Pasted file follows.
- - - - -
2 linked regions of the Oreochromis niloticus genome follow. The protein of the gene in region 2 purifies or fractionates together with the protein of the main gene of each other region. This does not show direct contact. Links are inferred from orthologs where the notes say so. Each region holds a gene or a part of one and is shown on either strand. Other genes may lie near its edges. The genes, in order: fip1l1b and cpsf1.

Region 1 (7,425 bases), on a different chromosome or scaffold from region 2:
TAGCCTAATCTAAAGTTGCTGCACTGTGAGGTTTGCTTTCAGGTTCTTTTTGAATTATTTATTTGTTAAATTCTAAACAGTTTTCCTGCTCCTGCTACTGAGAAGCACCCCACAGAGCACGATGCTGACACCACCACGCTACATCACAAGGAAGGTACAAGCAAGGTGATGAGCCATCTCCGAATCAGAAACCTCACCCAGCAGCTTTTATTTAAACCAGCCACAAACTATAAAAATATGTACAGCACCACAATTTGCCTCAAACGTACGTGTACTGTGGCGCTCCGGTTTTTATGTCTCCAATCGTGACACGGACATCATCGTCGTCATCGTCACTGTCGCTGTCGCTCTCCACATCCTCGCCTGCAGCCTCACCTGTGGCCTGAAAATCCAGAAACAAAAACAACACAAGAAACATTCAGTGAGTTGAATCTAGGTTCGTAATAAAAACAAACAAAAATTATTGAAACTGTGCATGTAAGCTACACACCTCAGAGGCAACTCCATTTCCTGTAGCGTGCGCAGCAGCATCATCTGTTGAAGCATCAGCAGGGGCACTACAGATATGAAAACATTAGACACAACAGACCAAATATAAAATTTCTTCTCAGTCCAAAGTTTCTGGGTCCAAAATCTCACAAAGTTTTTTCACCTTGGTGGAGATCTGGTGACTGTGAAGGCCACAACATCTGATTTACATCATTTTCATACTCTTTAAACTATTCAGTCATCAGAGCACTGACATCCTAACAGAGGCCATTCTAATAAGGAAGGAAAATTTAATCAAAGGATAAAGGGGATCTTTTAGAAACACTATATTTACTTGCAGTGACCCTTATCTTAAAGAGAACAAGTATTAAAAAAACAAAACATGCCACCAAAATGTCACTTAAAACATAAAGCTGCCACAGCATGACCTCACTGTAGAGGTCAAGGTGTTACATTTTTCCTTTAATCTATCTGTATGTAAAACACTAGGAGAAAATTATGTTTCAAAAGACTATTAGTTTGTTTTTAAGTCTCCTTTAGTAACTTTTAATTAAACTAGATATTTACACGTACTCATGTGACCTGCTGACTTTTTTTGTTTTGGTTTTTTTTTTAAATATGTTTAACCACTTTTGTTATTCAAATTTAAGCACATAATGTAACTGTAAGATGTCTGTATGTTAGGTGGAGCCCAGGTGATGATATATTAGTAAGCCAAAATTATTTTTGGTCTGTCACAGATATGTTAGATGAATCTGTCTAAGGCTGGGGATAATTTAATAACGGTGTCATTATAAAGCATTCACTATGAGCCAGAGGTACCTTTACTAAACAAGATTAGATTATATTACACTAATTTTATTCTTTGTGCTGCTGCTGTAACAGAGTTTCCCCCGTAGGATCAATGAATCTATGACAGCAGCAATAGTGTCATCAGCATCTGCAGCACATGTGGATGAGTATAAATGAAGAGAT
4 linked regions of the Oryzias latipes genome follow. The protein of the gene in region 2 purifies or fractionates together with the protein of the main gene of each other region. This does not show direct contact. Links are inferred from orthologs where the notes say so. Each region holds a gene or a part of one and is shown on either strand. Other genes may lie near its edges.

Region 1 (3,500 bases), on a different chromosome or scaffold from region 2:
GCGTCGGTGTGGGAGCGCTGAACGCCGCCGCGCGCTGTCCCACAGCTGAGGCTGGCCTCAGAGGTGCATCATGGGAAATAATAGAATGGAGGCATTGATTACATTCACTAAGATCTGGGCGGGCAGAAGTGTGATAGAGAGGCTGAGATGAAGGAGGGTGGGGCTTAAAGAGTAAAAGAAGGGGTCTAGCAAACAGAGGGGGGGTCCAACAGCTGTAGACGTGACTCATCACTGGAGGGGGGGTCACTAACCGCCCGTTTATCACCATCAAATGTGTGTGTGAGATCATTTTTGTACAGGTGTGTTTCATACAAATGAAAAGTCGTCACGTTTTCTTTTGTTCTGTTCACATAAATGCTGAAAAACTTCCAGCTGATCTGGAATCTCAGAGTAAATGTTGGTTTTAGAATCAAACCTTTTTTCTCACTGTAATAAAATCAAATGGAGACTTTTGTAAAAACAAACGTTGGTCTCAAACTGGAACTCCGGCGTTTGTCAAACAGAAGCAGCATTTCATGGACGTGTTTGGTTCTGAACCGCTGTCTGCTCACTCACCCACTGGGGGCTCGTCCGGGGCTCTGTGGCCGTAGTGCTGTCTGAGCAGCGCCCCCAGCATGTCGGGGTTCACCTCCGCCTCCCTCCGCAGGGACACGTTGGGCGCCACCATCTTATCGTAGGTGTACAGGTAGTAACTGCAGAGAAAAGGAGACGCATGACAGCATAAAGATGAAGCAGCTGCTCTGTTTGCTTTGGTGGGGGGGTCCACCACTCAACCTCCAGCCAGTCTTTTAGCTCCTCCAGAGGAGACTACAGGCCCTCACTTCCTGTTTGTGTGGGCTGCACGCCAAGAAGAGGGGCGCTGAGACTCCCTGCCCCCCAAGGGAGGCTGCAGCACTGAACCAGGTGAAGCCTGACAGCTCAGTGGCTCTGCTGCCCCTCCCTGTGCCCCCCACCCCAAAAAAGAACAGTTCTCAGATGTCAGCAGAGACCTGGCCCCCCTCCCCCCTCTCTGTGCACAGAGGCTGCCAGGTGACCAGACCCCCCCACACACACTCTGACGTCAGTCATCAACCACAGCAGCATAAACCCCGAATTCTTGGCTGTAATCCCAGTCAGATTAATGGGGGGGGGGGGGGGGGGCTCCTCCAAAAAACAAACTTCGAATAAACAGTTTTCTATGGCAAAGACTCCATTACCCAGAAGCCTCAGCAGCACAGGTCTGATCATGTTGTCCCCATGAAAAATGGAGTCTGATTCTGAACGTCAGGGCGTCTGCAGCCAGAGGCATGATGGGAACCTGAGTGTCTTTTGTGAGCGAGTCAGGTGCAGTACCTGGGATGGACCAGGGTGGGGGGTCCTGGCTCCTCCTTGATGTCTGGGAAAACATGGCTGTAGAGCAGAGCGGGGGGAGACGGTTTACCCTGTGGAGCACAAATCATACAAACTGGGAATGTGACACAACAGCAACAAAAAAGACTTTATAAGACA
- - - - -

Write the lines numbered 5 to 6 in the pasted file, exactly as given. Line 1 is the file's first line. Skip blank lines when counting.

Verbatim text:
Region 1 (3,500 bases), on a different chromosome or scaffold from region 2:
GCGTCGGTGTGGGAGCGCTGAACGCCGCCGCGCGCTGTCCCACAGCTGAGGCTGGCCTCAGAGGTGCATCATGGGAAATAATAGAATGGAGGCATTGATTACATTCACTAAGATCTGGGCGGGCAGAAGTGTGATAGAGAGGCTGAGATGAAGGAGGGTGGGGCTTAAAGAGTAAAAGAAGGGGTCTAGCAAACAGAGGGGGGGTCCAACAGCTGTAGACGTGACTCATCACTGGAGGGGGGGTCACTAACCGCCCGTTTATCACCATCAAATGTGTGTGTGAGATCATTTTTGTACAGGTGTGTTTCATACAAATGAAAAGTCGTCACGTTTTCTTTTGTTCTGTTCACATAAATGCTGAAAAACTTCCAGCTGATCTGGAATCTCAGAGTAAATGTTGGTTTTAGAATCAAACCTTTTTTCTCACTGTAATAAAATCAAATGGAGACTTTTGTAAAAACAAACGTTGGTCTCAAACTGGAACTCCGGCGTTTGTCAAACAGAAGCAGCATTTCATGGACGTGTTTGGTTCTGAACCGCTGTCTGCTCACTCACCCACTGGGGGCTCGTCCGGGGCTCTGTGGCCGTAGTGCTGTCTGAGCAGCGCCCCCAGCATGTCGGGGTTCACCTCCGCCTCCCTCCGCAGGGACACGTTGGGCGCCACCATCTTATCGTAGGTGTACAGGTAGTAACTGCAGAGAAAAGGAGACGCATGACAGCATAAAGATGAAGCAGCTGCTCTGTTTGCTTTGGTGGGGGGGTCCACCACTCAACCTCCAGCCAGTCTTTTAGCTCCTCCAGAGGAGACTACAGGCCCTCACTTCCTGTTTGTGTGGGCTGCACGCCAAGAAGAGGGGCGCTGAGACTCCCTGCCCCCCAAGGGAGGCTGCAGCACTGAACCAGGTGAAGCCTGACAGCTCAGTGGCTCTGCTGCCCCTCCCTGTGCCCCCCACCCCAAAAAAGAACAGTTCTCAGATGTCAGCAGAGACCTGGCCCCCCTCCCCCCTCTCTGTGCACAGAGGCTGCCAGGTGACCAGACCCCCCCACACACACTCTGACGTCAGTCATCAACCACAGCAGCATAAACCCCGAATTCTTGGCTGTAATCCCAGTCAGATTAATGGGGGGGGGGGGGGGGGGCTCCTCCAAAAAACAAACTTCGAATAAACAGTTTTCTATGGCAAAGACTCCATTACCCAGAAGCCTCAGCAGCACAGGTCTGATCATGTTGTCCCCATGAAAAATGGAGTCTGATTCTGAACGTCAGGGCGTCTGCAGCCAGAGGCATGATGGGAACCTGAGTGTCTTTTGTGAGCGAGTCAGGTGCAGTACCTGGGATGGACCAGGGTGGGGGGTCCTGGCTCCTCCTTGATGTCTGGGAAAACATGGCTGTAGAGCAGAGCGGGGGGAGACGGTTTACCCTGTGGAGCACAAATCATACAAACTGGGAATGTGACACAACAGCAACAAAAAAGACTTTATAAGACA